Sundance brings together film lovers and the FilmScene community

FilmScene was one of the 30 satellite theater locations selected to host the Sundance Film Festival. The event ran from Jan. 28 to Feb. 1, some of the films that were shown were Judas and The Black Messiah and Mass.

The+Sundance+Film+Festival+took+place+from+January+28+to+February+3%2C+2021%2C+consisting+primarily+of+virtual+programming+and+in-person+events+at+independent+cinemas+across+the+U.S.+In+Iowa+City%2C+FilmScene+served+as+a+partner+and+Satellite+Screen+host+for+film+screenings+at+the+Chauncey.+

Sid Peterson

The Sundance Film Festival took place from January 28 to February 3, 2021, consisting primarily of virtual programming and in-person events at independent cinemas across the U.S. In Iowa City, FilmScene served as a partner and Satellite Screen host for film screenings at the Chauncey.

Tatiana Plowman, Arts Reporter


After months of anticipation, the Sundance Film Festival screened at satellite theaters across the nation, including Iowa City’s FilmScene. Beginning on Jan. 28, patrons and movie lovers alike watched new films at safely distanced in-person screenings or through virtual programming.

FilmScene hosted nearly 200 individuals over the course of the four-day festival. Each night after the in-person screenings, the cinema held a virtual lobby over Zoom where film-lovers discussed the films featured that night.

Programming director Rebecca Fons, one of the main FilmScene coordinators with Sundance, said she managed to catch 25 virtual showings during the festival, although in previous years she has seen even more when she attended the festival in person as FilmScene’s representative.

Even so, she said helping the festival come to life in Iowa City excited the team.

“The entire team is on cloud nine,” Fons said. “We saw the event evolve so much since June, and it overall was a very successful event.”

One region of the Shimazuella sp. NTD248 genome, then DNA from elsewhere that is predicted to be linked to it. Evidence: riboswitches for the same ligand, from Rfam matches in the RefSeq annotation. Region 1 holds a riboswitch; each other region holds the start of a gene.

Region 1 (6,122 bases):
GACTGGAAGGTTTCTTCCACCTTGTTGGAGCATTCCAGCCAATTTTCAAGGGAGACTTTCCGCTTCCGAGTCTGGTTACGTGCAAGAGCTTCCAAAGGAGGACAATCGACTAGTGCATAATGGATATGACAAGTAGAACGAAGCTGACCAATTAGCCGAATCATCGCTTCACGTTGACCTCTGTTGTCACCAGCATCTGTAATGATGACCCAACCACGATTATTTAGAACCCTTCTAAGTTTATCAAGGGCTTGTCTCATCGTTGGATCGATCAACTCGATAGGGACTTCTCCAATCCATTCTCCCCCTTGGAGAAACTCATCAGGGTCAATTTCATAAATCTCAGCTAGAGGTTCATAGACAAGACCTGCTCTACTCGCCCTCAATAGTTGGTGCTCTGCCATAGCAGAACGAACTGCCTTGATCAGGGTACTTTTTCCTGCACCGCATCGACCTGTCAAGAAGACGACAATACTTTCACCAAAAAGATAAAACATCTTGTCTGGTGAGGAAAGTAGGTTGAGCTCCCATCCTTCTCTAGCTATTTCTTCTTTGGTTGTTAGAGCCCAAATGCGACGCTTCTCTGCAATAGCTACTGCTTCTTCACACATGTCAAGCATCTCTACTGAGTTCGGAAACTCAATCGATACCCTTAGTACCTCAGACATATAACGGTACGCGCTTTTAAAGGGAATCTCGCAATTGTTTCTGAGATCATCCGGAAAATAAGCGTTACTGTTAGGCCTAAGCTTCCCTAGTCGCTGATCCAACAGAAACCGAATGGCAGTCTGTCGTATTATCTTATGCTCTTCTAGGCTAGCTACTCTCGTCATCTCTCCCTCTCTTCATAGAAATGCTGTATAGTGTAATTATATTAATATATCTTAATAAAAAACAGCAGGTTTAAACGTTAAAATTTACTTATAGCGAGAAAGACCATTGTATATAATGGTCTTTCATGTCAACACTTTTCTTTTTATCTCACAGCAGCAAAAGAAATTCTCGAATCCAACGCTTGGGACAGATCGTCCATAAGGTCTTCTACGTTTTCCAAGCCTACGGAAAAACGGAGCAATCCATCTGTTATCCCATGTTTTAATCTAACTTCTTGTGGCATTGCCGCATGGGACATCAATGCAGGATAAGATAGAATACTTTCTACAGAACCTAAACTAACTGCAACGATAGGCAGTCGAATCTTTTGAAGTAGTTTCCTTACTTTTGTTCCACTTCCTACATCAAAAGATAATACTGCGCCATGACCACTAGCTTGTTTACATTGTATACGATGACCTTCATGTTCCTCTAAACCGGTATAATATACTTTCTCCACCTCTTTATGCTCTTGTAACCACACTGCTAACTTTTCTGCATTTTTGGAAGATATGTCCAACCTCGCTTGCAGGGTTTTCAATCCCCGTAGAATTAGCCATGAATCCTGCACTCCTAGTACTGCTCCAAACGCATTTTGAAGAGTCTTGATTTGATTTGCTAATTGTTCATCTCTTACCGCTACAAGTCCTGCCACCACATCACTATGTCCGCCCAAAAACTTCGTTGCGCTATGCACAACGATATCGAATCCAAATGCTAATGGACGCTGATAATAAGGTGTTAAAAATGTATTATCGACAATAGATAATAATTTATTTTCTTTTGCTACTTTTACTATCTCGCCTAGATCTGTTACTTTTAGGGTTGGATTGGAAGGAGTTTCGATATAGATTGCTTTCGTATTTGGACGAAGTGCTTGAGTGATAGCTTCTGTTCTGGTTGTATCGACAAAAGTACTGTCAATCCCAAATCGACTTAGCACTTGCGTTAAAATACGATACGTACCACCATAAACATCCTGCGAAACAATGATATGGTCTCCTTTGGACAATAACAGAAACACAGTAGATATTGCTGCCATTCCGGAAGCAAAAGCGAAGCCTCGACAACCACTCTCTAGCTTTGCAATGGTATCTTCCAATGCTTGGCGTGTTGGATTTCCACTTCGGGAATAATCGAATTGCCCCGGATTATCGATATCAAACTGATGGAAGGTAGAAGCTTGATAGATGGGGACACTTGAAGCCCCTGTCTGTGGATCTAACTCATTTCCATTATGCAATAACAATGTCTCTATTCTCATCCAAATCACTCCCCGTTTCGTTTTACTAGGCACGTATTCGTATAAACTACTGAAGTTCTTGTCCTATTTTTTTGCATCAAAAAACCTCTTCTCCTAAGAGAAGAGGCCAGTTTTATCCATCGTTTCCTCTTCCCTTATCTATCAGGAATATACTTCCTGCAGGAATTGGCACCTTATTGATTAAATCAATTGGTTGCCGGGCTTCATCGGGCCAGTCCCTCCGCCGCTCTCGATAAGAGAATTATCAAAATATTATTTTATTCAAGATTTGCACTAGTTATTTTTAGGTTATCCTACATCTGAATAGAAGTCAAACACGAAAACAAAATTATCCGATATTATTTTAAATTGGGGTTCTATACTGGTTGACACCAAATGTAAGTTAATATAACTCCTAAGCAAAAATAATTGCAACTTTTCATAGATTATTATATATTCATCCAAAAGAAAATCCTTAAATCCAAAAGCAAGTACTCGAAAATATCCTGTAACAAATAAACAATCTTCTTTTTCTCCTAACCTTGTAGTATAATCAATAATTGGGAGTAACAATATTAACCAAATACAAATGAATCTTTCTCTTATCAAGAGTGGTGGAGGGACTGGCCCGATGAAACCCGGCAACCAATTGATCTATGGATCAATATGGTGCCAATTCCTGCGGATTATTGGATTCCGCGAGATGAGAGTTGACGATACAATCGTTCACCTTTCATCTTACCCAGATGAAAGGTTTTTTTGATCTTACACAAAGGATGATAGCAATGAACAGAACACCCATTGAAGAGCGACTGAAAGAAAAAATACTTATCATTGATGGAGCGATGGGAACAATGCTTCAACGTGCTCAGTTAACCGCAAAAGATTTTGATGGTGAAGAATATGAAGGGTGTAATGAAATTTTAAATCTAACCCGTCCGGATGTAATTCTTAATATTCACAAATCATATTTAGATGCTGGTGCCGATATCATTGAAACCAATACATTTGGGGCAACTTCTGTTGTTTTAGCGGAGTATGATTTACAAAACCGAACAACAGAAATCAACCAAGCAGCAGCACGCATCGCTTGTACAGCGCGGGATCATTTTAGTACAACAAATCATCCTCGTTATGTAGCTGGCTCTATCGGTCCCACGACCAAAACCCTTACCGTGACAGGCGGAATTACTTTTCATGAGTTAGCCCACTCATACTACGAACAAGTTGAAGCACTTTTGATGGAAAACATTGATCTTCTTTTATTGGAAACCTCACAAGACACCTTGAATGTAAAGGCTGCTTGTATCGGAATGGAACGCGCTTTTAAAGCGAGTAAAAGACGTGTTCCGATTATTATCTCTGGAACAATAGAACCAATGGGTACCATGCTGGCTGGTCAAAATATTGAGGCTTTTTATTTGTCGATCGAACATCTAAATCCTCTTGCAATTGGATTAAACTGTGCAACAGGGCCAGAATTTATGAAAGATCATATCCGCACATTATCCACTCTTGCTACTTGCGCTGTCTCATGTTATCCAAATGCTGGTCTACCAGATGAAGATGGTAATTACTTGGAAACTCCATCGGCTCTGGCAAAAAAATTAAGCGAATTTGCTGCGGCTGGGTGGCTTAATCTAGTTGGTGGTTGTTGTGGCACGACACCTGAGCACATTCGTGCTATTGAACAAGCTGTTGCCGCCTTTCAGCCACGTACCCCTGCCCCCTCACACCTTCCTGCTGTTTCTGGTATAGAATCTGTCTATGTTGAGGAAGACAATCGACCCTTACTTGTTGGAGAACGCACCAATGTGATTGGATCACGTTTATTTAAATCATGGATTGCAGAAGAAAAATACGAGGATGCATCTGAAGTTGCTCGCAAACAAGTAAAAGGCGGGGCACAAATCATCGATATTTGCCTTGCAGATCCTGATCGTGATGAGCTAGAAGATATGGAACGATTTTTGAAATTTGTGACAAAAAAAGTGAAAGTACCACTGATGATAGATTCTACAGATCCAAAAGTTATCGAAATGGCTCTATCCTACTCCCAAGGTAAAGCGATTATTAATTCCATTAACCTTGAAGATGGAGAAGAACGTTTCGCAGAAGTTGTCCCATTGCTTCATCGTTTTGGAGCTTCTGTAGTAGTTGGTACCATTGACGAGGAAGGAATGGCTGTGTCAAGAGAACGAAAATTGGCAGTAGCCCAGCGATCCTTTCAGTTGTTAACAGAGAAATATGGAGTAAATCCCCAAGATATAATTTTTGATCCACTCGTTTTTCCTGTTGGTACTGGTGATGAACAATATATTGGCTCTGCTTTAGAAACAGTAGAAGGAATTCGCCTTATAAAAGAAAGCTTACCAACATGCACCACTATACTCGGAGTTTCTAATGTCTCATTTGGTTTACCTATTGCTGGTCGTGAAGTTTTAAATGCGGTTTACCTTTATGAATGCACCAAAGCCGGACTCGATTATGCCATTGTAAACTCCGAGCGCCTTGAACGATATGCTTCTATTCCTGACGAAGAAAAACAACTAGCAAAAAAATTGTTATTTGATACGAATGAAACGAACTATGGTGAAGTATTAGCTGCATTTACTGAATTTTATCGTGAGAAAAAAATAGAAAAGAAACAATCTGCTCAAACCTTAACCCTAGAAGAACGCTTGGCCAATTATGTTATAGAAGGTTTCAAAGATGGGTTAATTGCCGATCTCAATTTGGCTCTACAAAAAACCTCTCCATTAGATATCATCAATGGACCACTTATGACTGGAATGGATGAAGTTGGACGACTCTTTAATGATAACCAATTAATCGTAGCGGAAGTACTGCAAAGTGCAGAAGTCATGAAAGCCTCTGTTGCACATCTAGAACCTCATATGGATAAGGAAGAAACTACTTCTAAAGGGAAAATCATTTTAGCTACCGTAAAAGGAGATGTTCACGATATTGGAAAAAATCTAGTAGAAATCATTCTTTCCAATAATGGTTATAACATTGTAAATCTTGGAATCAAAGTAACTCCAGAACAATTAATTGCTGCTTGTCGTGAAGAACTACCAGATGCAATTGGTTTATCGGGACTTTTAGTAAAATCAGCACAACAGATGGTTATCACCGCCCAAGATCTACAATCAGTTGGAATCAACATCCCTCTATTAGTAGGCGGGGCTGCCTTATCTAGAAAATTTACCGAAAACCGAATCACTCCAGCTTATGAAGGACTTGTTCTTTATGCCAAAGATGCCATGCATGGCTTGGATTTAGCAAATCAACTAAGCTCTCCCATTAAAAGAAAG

Some University of Iowa student organizations attended the limited in-person screenings FilmScene offered, including the UI Afro House, the Latina/o Graduate Student Association, and the UI Orientation Services Spring Welcome group.

RELATED: FilmScene and Englert awarded grant to highlight Black artists

Due to the COVID-19 pandemic, FilmScene was unable to sell general admission tickets to the public. Instead, they hosted a raffle where patrons could enter to win a number of tickets to attend a specific screening. Each winner was permitted a limited number of guests to attend with them.

Concessions were sold in advance, and Fons said patrons followed FilmScene’s strict COVID-19 guidelines extremely well.

“That truly helped the festival operate smoothly at our location,” she said.

FilmScene also hosted a virtual roundtable discussion with UI cinematic art students Auden Lincoln-Vogel, Julianna Villarosa and Philip Rabalais, as well as Sundance Feature Filmmakers Sian Heder and Christopher Makoto Yogi. They discussed the process of submitting a film to be featured at Sundance, film industry struggles and tribulations, as well as the future of the art form.

“Every discussion offering we had allowed for us to further connect with our community,” Fons said. “We talked about a lot of important themes that occurred within these films, such as how the world has changed due to COVID-19.”

Julianna Villarosa is a third year MFA Film & Video Production student who participated in the panel. She was contacted by a representative for Bijou Film Board to participate in the discussion.

“Speaking on the panel was a great experience, especially getting to connect with more filmmakers,” Villarosa said.

RELATED: FilmScene announces 2021 Sundance Lineup

Villarosa virtually attended the festival, catching many different films of various genres. She has participated in many film festivals. One of her films was selected for the experimental category at Slamdance Film Festival.

“I think the entire virtual process that [Sundance] has taken is very interesting and definitely more accessible,” Villarosa said. “It usually costs a ton of money to go to Park City [where Sundance is usually held], and this is a great way of outreach for other film lovers.”

In the future, Fons said they hope to showcase many of the Sundance Film Festival selected films in theaters when it is safe to operate again. They also hope to continue being a satellite screen location for other film festivals that follow in Sundance’s footsteps.

“The entire process helped us grow tremendously and connect with so many amazing people, truly unforgettable,” Fons said.

Facebook Comments